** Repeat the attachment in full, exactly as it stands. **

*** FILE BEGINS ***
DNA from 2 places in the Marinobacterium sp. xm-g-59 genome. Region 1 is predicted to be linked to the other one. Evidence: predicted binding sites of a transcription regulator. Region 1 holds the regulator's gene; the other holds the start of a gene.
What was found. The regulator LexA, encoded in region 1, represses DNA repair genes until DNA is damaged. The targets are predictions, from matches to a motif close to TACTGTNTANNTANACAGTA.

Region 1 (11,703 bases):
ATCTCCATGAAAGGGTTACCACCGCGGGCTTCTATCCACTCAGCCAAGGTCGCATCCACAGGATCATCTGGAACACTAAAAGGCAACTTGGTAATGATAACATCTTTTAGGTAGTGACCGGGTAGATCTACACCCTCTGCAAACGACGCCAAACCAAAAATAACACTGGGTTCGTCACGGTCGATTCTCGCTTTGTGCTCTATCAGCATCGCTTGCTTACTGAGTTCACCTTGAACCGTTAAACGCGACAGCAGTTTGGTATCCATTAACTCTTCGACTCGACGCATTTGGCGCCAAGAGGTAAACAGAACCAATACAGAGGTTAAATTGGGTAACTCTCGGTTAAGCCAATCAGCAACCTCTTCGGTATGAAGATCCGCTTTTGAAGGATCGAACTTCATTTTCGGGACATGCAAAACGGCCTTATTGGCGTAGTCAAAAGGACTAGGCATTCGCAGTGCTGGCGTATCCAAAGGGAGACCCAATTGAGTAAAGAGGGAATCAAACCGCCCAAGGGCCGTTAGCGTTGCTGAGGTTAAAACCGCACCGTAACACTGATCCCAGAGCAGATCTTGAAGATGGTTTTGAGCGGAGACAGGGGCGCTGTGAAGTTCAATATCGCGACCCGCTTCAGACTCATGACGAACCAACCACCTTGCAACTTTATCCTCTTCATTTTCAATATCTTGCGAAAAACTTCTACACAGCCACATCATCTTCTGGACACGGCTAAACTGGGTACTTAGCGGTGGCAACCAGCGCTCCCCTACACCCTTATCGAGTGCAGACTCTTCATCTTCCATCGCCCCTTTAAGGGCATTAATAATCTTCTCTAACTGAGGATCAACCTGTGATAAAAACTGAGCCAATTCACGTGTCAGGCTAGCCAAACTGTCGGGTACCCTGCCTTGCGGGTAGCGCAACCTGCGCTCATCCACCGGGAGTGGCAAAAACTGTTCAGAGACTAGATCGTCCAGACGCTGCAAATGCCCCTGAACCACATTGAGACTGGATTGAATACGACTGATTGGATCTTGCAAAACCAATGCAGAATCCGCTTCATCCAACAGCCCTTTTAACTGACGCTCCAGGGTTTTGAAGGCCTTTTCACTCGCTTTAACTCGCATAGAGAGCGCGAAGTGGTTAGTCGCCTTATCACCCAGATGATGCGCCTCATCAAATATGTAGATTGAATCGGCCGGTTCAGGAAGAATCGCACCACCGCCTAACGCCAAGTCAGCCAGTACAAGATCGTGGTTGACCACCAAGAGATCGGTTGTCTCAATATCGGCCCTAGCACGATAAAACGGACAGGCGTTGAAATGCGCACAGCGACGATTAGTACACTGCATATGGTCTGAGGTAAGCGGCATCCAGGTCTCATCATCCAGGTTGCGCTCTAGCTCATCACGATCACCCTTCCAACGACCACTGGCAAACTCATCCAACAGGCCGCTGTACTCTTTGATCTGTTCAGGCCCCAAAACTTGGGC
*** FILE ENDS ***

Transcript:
DNA from 2 places in the Marinobacterium sp. xm-g-59 genome. Region 1 is predicted to be linked to the other one. Evidence: predicted binding sites of a transcription regulator. Region 1 holds the regulator's gene; the other holds the start of a gene.
What was found. The regulator LexA, encoded in region 1, represses DNA repair genes until DNA is damaged. The targets are predictions, from matches to a motif close to TACTGTNTANNTANACAGTA.

Region 1 (11,703 bases):
ATCTCCATGAAAGGGTTACCACCGCGGGCTTCTATCCACTCAGCCAAGGTCGCATCCACAGGATCATCTGGAACACTAAAAGGCAACTTGGTAATGATAACATCTTTTAGGTAGTGACCGGGTAGATCTACACCCTCTGCAAACGACGCCAAACCAAAAATAACACTGGGTTCGTCACGGTCGATTCTCGCTTTGTGCTCTATCAGCATCGCTTGCTTACTGAGTTCACCTTGAACCGTTAAACGCGACAGCAGTTTGGTATCCATTAACTCTTCGACTCGACGCATTTGGCGCCAAGAGGTAAACAGAACCAATACAGAGGTTAAATTGGGTAACTCTCGGTTAAGCCAATCAGCAACCTCTTCGGTATGAAGATCCGCTTTTGAAGGATCGAACTTCATTTTCGGGACATGCAAAACGGCCTTATTGGCGTAGTCAAAAGGACTAGGCATTCGCAGTGCTGGCGTATCCAAAGGGAGACCCAATTGAGTAAAGAGGGAATCAAACCGCCCAAGGGCCGTTAGCGTTGCTGAGGTTAAAACCGCACCGTAACACTGATCCCAGAGCAGATCTTGAAGATGGTTTTGAGCGGAGACAGGGGCGCTGTGAAGTTCAATATCGCGACCCGCTTCAGACTCATGACGAACCAACCACCTTGCAACTTTATCCTCTTCATTTTCAATATCTTGCGAAAAACTTCTACACAGCCACATCATCTTCTGGACACGGCTAAACTGGGTACTTAGCGGTGGCAACCAGCGCTCCCCTACACCCTTATCGAGTGCAGACTCTTCATCTTCCATCGCCCCTTTAAGGGCATTAATAATCTTCTCTAACTGAGGATCAACCTGTGATAAAAACTGAGCCAATTCACGTGTCAGGCTAGCCAAACTGTCGGGTACCCTGCCTTGCGGGTAGCGCAACCTGCGCTCATCCACCGGGAGTGGCAAAAACTGTTCAGAGACTAGATCGTCCAGACGCTGCAAATGCCCCTGAACCACATTGAGACTGGATTGAATACGACTGATTGGATCTTGCAAAACCAATGCAGAATCCGCTTCATCCAACAGCCCTTTTAACTGACGCTCCAGGGTTTTGAAGGCCTTTTCACTCGCTTTAACTCGCATAGAGAGCGCGAAGTGGTTAGTCGCCTTATCACCCAGATGATGCGCCTCATCAAATATGTAGATTGAATCGGCCGGTTCAGGAAGAATCGCACCACCGCCTAACGCCAAGTCAGCCAGTACAAGATCGTGGTTGACCACCAAGAGATCGGTTGTCTCAATATCGGCCCTAGCACGATAAAACGGACAGGCGTTGAAATGCGCACAGCGACGATTAGTACACTGCATATGGTCTGAGGTAAGCGGCATCCAGGTCTCATCATCCAGGTTGCGCTCTAGCTCATCACGATCACCCTTCCAACGACCACTGGCAAACTCATCCAACAGGCCGCTGTACTCTTTGATCTGTTCAGGCCCCAAAACTTGGGC